Researchers at Purdue University have developed a wearable patch that could bring an improved treatment experience to people with melanoma.
Conventional melanoma therapies leave patients suffering from the toxicity and side effects of repeated treatments because of aggressive and the recurrent nature of melanoma cells, according to the researchers.
The Purdue University wearable patch features a gradual slow dissolution of silicon nanoneedles to allow for long-lasting and sustainable delivery of cancer therapeutics.
“We developed a novel wearable patch with fully miniaturized needles, enabling unobtrusive drug delivery through the skin for the management of skin cancers,” Chi Hwan Lee, a Purdue assistant professor of biomedical engineering and mechanical engineering, said in a news release. “Uniquely, this patch is fully dissolvable by body fluids in a programmable manner such that the patch substrate is dissolved within one minute after the introduction of needles into the skin, followed by gradual dissolution of the silicon needles inside the tissues within several months.”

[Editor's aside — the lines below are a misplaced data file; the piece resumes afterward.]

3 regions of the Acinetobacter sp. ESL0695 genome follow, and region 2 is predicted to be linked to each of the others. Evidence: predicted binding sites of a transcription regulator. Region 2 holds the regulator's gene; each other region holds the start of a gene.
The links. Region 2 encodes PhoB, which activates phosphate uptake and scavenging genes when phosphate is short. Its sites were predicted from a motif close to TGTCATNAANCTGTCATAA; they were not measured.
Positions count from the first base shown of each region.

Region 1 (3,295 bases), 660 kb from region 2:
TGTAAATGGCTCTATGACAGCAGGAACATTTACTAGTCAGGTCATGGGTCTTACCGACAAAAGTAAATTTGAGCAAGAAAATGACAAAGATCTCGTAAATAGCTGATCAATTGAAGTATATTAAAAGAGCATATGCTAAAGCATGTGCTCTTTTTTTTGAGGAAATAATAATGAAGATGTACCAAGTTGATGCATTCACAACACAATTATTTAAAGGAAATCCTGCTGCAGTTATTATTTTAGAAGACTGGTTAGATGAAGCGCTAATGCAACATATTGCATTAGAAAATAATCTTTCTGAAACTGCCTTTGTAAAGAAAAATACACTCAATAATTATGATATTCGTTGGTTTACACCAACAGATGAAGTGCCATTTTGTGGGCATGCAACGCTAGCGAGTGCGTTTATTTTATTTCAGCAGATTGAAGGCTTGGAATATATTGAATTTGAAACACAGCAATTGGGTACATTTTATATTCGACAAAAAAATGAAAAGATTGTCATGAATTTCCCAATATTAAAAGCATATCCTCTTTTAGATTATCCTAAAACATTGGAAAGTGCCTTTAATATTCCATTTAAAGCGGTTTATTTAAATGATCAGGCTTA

Purdue researchers developed a design of bioresorbable silicon nanoneedles that are built on a thin, flexible and water-soluble medical film. The film acts as a temporary holder that can be interfaced with the skin during the insertion of the nano needles, followed up by rapid, complete dissolution within a minute.
“The uniqueness of our technology arises from the fact that we used extremely small but long-lasting silicon nanoneedles with sharpened angular tips that are easy for their penetration into the skin in a painless and minimally invasive manner,” Lee said.
The nanoneedle surface is configured with nanoscale pores to provide a large drug loading capacity, which is comparable to conventional microneedles, according to the researchers.
The researchers suggest the nanoneedles could deliver chemotherapeutic drugs to target melanoma site in a sustainable manner. They are biocompatible and dissolvable in tissue fluid and can be completely resorbed in the body over months.
Lee and the researchers are looking for partners to continue developing the technology.
The research was supported by the Air Force Office of Scientific Research.